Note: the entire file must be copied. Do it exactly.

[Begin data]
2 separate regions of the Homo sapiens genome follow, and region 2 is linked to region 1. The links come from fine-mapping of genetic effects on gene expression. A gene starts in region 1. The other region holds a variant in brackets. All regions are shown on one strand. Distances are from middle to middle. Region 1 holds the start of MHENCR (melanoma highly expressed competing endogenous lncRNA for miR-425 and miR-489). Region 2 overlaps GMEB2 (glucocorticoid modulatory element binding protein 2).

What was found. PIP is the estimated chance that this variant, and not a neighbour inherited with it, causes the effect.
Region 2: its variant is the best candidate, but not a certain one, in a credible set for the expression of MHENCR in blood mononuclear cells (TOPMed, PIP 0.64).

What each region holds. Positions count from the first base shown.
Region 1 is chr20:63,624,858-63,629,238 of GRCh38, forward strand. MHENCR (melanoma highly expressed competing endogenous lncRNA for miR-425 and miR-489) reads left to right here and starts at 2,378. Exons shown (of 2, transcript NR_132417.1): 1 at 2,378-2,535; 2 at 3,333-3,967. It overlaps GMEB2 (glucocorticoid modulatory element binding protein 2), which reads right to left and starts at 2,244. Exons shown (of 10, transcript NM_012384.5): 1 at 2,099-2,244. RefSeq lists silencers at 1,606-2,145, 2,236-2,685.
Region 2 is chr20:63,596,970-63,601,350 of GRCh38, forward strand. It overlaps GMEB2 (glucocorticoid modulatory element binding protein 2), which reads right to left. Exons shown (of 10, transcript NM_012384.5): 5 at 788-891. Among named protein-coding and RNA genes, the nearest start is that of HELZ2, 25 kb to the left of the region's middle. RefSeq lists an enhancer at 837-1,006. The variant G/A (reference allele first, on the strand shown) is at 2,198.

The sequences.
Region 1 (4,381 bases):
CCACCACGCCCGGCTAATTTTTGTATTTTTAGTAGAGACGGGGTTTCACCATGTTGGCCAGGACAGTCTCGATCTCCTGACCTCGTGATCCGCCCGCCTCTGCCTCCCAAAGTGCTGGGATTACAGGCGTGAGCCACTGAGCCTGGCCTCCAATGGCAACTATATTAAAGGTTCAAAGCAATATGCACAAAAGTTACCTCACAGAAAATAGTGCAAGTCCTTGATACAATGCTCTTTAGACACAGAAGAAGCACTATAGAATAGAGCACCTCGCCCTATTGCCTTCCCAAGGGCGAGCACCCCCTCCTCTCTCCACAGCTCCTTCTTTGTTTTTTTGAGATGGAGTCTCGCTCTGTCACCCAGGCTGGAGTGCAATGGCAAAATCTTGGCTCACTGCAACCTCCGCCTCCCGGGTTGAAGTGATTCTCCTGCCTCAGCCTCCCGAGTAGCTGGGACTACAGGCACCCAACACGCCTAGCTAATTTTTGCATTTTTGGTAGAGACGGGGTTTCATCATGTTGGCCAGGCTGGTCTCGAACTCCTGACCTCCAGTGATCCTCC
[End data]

2 separate regions of the Homo sapiens genome follow, and region 2 is linked to region 1. The links come from fine-mapping of genetic effects on gene expression. A gene starts in region 1. The other region holds a variant in brackets. All regions are shown on one strand. Distances are from middle to middle. Region 1 holds the start of MHENCR (melanoma highly expressed competing endogenous lncRNA for miR-425 and miR-489). Region 2 overlaps GMEB2 (glucocorticoid modulatory element binding protein 2).

What was found. PIP is the estimated chance that this variant, and not a neighbour inherited with it, causes the effect.
Region 2: its variant is the best candidate, but not a certain one, in a credible set for the expression of MHENCR in blood mononuclear cells (TOPMed, PIP 0.64).

What each region holds. Positions count from the first base shown.
Region 1 is chr20:63,624,858-63,629,238 of GRCh38, forward strand. MHENCR (melanoma highly expressed competing endogenous lncRNA for miR-425 and miR-489) reads left to right here and starts at 2,378. Exons shown (of 2, transcript NR_132417.1): 1 at 2,378-2,535; 2 at 3,333-3,967. It overlaps GMEB2 (glucocorticoid modulatory element binding protein 2), which reads right to left and starts at 2,244. Exons shown (of 10, transcript NM_012384.5): 1 at 2,099-2,244. RefSeq lists silencers at 1,606-2,145, 2,236-2,685.
Region 2 is chr20:63,596,970-63,601,350 of GRCh38, forward strand. It overlaps GMEB2 (glucocorticoid modulatory element binding protein 2), which reads right to left. Exons shown (of 10, transcript NM_012384.5): 5 at 788-891. Among named protein-coding and RNA genes, the nearest start is that of HELZ2, 25 kb to the left of the region's middle. RefSeq lists an enhancer at 837-1,006. The variant G/A (reference allele first, on the strand shown) is at 2,198.

The sequences.
Region 1 (4,381 bases):
CCACCACGCCCGGCTAATTTTTGTATTTTTAGTAGAGACGGGGTTTCACCATGTTGGCCAGGACAGTCTCGATCTCCTGACCTCGTGATCCGCCCGCCTCTGCCTCCCAAAGTGCTGGGATTACAGGCGTGAGCCACTGAGCCTGGCCTCCAATGGCAACTATATTAAAGGTTCAAAGCAATATGCACAAAAGTTACCTCACAGAAAATAGTGCAAGTCCTTGATACAATGCTCTTTAGACACAGAAGAAGCACTATAGAATAGAGCACCTCGCCCTATTGCCTTCCCAAGGGCGAGCACCCCCTCCTCTCTCCACAGCTCCTTCTTTGTTTTTTTGAGATGGAGTCTCGCTCTGTCACCCAGGCTGGAGTGCAATGGCAAAATCTTGGCTCACTGCAACCTCCGCCTCCCGGGTTGAAGTGATTCTCCTGCCTCAGCCTCCCGAGTAGCTGGGACTACAGGCACCCAACACGCCTAGCTAATTTTTGCATTTTTGGTAGAGACGGGGTTTCATCATGTTGGCCAGGCTGGTCTCGAACTCCTGACCTCCAGTGATCCTCC